The whole thing became a huge morass of hedges, boundaries and rules, and was open for gamesmanship.

We could have done it better, and we still could.

As the title says, hindsight is 20/20.  If I had known then what I know now, here's what I would have suggested be done.  (I might not have been listened to, but that's another issue.)

I think we could still do it, though it would piss off some of the "competitive generation suppliers" (many of whom don't actually provide generation, they just do arbitrage).

  1. Pick a date.  Any date.  Call it Date X.  
  2. All Generation with plans submitted to the Power Siting Board after Date X will be competitive generation, and not subject to either guaranteed or capped returns.  It is deregulated.
  3. All Generation in operation as of Date X will continue as fully regulated generation until its depreciated original cost is equivalent, on a $/MW basis, with generation currently being proposed.  At that point, it becomes deregulated.
  4. Any Generation in an intermediate state (between "plans submitted" and "in operation") on Date X will be placed into one or the other group based on an evidentiary hearing before the PUC, on whether that plant would have been undertaken in a competitive market, and whether a reasonable competitor would proceed under the new rules.  A plant that would not be built under competition, but was needed, would go forward as a regulated plant.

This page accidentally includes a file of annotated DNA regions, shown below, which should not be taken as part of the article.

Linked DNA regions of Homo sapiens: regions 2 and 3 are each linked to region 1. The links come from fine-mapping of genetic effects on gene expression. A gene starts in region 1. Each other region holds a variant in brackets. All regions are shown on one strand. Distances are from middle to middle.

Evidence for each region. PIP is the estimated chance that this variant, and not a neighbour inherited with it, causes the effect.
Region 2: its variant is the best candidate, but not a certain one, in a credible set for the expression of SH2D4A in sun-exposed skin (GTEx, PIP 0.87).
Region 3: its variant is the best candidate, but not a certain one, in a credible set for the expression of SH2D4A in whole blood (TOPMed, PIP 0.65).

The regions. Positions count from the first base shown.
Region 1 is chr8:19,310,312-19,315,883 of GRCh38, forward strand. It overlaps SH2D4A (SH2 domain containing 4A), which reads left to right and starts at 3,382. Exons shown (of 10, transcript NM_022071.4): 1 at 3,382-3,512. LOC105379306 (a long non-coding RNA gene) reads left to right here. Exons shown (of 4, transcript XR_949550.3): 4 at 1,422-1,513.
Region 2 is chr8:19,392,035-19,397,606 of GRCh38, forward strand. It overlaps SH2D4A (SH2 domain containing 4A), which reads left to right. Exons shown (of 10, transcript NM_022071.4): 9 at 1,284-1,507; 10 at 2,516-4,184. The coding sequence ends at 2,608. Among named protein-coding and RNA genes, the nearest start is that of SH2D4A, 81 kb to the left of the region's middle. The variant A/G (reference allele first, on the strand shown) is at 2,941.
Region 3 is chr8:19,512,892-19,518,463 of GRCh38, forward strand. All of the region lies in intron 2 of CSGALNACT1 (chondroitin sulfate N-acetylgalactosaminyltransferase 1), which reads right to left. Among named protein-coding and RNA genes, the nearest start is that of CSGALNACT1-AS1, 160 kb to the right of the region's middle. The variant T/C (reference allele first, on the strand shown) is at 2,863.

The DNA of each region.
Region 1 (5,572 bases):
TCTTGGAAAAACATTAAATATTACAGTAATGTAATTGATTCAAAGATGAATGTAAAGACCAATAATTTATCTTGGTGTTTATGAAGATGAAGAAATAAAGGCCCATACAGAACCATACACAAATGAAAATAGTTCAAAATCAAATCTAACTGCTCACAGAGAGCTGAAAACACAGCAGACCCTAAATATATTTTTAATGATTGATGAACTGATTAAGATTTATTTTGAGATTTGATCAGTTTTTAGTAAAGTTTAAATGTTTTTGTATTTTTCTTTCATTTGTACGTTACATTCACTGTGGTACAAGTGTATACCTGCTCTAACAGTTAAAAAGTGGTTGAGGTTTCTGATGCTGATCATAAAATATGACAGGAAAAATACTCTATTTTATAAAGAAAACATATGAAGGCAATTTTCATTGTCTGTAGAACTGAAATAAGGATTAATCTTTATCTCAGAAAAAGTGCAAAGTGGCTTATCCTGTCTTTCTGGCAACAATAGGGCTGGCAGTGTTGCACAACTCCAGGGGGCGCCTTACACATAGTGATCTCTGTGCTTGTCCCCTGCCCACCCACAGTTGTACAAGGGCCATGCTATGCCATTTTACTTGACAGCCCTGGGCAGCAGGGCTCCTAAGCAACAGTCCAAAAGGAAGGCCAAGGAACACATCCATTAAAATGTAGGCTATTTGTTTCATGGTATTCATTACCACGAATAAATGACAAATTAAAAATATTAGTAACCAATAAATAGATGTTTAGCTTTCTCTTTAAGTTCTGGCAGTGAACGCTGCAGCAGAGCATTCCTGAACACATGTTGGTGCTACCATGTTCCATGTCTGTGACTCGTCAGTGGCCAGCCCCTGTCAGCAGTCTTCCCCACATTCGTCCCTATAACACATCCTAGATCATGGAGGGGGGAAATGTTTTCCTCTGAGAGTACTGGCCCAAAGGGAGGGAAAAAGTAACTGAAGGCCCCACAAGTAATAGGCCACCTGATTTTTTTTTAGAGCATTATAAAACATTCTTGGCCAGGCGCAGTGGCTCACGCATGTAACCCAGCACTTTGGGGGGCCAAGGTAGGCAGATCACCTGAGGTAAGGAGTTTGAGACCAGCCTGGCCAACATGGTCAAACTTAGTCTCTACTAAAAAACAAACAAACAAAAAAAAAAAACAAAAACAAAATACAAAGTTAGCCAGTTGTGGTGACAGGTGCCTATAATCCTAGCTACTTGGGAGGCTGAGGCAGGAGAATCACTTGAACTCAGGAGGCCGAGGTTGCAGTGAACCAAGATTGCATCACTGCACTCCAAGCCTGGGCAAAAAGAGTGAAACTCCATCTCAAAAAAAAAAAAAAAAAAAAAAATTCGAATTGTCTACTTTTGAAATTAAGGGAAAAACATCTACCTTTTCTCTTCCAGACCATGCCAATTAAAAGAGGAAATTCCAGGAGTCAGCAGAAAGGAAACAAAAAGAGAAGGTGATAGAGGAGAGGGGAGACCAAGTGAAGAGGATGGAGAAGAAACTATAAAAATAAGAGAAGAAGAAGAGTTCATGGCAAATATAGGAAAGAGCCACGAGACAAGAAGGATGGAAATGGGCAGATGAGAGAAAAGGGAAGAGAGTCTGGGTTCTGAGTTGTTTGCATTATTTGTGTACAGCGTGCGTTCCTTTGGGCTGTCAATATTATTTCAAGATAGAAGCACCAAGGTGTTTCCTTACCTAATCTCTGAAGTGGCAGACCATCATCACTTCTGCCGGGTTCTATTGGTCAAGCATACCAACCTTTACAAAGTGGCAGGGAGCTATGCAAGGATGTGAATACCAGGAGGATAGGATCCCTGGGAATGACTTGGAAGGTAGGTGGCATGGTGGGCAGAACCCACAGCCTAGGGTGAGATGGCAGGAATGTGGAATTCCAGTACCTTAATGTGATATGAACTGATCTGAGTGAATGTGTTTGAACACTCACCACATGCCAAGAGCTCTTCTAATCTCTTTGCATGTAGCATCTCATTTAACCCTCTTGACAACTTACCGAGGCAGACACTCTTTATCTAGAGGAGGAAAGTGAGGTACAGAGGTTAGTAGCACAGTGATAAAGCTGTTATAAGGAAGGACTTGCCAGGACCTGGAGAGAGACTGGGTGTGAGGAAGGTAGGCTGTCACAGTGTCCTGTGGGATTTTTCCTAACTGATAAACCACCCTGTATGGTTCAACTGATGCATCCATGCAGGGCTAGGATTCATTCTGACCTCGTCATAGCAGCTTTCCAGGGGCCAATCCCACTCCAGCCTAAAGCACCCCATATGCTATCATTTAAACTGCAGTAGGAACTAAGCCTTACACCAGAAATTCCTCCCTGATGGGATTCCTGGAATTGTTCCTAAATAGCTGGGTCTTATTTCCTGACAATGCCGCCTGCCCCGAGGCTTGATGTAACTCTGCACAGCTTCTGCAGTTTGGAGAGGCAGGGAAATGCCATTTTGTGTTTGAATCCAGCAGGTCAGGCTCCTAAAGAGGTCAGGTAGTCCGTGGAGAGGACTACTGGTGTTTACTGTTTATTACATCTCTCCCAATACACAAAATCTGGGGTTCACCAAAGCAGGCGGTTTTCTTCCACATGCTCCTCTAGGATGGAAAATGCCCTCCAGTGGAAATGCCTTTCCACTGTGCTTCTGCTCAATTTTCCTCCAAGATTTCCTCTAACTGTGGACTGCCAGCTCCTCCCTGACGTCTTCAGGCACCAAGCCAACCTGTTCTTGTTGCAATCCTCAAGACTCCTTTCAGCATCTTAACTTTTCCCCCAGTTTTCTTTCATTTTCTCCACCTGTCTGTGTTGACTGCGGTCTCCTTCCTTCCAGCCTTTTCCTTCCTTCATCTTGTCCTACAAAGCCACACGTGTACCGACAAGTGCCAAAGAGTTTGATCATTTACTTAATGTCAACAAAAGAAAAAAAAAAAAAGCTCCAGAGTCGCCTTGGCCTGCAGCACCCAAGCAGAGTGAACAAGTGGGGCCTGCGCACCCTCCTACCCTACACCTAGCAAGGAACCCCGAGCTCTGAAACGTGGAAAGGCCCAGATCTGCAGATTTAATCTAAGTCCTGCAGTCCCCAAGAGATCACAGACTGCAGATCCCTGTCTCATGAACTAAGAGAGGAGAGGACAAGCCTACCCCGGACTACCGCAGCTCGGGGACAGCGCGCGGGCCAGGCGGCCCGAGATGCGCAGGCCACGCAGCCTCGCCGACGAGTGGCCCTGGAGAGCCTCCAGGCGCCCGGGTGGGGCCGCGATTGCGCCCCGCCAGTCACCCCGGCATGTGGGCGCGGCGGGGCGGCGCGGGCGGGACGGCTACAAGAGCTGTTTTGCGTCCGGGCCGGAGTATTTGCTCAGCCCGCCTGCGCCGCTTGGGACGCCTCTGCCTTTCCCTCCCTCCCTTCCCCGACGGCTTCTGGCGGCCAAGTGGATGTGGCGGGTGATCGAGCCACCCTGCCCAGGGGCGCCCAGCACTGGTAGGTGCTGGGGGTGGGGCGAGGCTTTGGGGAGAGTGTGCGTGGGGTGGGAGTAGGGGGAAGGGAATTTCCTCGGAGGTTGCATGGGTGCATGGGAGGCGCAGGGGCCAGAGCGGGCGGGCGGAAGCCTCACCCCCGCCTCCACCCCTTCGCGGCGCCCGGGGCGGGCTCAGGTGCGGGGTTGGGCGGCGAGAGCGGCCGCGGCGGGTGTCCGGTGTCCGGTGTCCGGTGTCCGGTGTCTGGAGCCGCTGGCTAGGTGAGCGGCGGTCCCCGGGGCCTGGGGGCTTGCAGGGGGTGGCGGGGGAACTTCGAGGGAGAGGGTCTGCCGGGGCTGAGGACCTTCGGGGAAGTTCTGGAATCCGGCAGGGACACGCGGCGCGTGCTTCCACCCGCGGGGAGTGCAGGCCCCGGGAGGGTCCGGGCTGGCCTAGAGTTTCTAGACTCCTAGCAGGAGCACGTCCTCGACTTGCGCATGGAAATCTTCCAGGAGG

5. A cost recovery mechanism would be established for those plants that are abandoned by regulated utilities as a direct result of the rules change and the decision made in (4).
Why do I think this would work?
  • Yes, the date is arbitrary, but right now there aren't a lot of generators being built that the exact date would affect and would fall under (5).